I want to keep a public folder with contact information in it, then query the folder via Lightweight Directory Access Protocol (LDAP). That way, my Outlook users can use Outlook to manage contacts, and non-Outlook users can search and modify contact information with LDAP clients such as Netscape Communicator. Is this solution feasible?

Exchange Server stores public folders in the public IS, not the directory. When an incoming LDAP query arrives, the Directory Service (DS) handles it, so you can search only for directory objects. Your public folders of contacts aren't in the directory, so you can't see them through an LDAP client. You can write some code to access the contacts via Active Directory Service Interfaces (ADSI). The code is simple, but it won't work for non-Windows clients. You can give non-Windows users read-only access to the public folder by enabling IMAP4 on your servers.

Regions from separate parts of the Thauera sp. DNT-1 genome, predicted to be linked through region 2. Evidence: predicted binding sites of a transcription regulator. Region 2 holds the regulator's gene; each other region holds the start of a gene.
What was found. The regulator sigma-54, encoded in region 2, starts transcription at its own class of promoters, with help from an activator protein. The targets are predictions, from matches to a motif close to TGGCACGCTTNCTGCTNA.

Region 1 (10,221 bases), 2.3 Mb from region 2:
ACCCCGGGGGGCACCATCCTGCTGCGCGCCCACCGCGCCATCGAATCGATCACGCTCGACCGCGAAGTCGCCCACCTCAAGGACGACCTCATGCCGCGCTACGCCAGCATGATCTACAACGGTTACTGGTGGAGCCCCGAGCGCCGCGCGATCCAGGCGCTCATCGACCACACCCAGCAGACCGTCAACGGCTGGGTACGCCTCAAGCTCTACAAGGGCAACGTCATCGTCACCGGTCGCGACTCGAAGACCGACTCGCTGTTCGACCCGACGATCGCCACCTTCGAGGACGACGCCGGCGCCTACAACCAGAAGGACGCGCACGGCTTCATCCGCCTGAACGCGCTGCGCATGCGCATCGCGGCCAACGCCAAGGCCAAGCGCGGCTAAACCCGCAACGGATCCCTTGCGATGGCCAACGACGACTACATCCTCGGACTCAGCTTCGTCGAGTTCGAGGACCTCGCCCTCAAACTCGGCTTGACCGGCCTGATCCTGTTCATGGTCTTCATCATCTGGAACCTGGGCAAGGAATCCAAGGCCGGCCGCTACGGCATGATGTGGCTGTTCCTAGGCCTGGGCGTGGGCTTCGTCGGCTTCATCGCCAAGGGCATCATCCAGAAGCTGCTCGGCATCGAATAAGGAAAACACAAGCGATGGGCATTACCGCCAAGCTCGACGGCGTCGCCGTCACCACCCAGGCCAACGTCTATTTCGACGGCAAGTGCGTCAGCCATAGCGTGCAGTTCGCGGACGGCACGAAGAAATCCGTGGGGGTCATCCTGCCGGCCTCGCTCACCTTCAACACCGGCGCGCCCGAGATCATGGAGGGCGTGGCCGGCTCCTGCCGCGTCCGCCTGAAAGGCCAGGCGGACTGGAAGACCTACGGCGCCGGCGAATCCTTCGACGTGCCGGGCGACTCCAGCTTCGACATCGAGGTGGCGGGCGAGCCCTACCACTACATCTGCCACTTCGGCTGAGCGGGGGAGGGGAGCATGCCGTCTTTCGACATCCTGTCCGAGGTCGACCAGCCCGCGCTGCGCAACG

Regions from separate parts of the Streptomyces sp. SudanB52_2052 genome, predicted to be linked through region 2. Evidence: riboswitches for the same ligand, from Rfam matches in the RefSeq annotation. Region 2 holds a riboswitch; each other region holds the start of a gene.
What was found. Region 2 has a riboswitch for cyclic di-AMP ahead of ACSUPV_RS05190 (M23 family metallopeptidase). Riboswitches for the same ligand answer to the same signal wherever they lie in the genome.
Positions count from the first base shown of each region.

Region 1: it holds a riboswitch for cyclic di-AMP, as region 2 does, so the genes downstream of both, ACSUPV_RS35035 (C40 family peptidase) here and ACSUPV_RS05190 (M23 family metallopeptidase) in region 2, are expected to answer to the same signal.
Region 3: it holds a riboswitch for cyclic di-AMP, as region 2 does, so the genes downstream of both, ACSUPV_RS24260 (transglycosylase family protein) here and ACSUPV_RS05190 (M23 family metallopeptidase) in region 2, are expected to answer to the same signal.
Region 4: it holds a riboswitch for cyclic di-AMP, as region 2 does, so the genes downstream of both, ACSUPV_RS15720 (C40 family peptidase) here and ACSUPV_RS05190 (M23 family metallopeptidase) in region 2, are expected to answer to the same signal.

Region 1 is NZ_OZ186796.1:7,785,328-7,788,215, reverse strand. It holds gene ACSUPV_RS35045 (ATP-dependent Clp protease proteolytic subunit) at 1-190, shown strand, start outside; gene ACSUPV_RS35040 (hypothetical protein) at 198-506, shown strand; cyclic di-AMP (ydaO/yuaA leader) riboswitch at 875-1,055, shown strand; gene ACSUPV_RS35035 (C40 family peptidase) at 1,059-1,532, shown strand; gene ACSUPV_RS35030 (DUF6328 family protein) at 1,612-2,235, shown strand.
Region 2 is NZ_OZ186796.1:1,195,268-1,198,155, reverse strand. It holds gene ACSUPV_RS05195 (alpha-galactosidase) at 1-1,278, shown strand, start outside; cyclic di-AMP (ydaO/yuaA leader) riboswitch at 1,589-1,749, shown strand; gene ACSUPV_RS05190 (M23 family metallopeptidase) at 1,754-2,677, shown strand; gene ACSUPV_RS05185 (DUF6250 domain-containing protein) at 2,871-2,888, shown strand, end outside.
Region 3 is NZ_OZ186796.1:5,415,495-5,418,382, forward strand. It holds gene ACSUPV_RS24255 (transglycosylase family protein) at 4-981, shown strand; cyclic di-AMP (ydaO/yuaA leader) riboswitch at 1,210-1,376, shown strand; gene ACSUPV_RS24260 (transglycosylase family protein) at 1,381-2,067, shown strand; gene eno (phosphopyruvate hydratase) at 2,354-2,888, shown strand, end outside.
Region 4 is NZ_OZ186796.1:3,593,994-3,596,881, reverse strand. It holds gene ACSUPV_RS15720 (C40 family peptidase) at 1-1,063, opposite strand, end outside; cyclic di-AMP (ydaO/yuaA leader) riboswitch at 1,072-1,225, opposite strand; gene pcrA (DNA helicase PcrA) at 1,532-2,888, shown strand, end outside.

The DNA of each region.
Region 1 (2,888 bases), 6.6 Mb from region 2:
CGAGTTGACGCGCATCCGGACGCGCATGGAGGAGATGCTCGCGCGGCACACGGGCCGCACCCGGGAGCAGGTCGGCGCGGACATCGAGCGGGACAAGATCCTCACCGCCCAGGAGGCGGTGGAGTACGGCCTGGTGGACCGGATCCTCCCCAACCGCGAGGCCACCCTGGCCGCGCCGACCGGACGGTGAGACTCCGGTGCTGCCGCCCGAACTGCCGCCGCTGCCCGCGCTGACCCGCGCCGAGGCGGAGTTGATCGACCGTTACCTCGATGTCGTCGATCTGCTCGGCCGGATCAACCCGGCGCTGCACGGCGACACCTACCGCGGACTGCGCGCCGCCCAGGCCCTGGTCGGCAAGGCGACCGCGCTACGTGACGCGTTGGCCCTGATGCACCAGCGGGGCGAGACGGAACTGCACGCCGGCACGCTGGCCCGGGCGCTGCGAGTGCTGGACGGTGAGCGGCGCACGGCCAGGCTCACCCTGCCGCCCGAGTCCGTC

We're auditing our servers and removing or disabling accounts and mailboxes that we no longer need. Can we use a utility to disable accounts and mailboxes in batches or from the command line?

Yes, although you have to use two separate methods. First, let's talk about disabling accounts. Most administrators disable accounts with NT's User Manager for Domains, but you can also use the underappreciated Net User command with the /active switch. For example, to turn off an account named bjones, enter

net user bjones /active:no /domain

The /domain switch is important because it tells Net User to make the change on the domain controller, not the local server.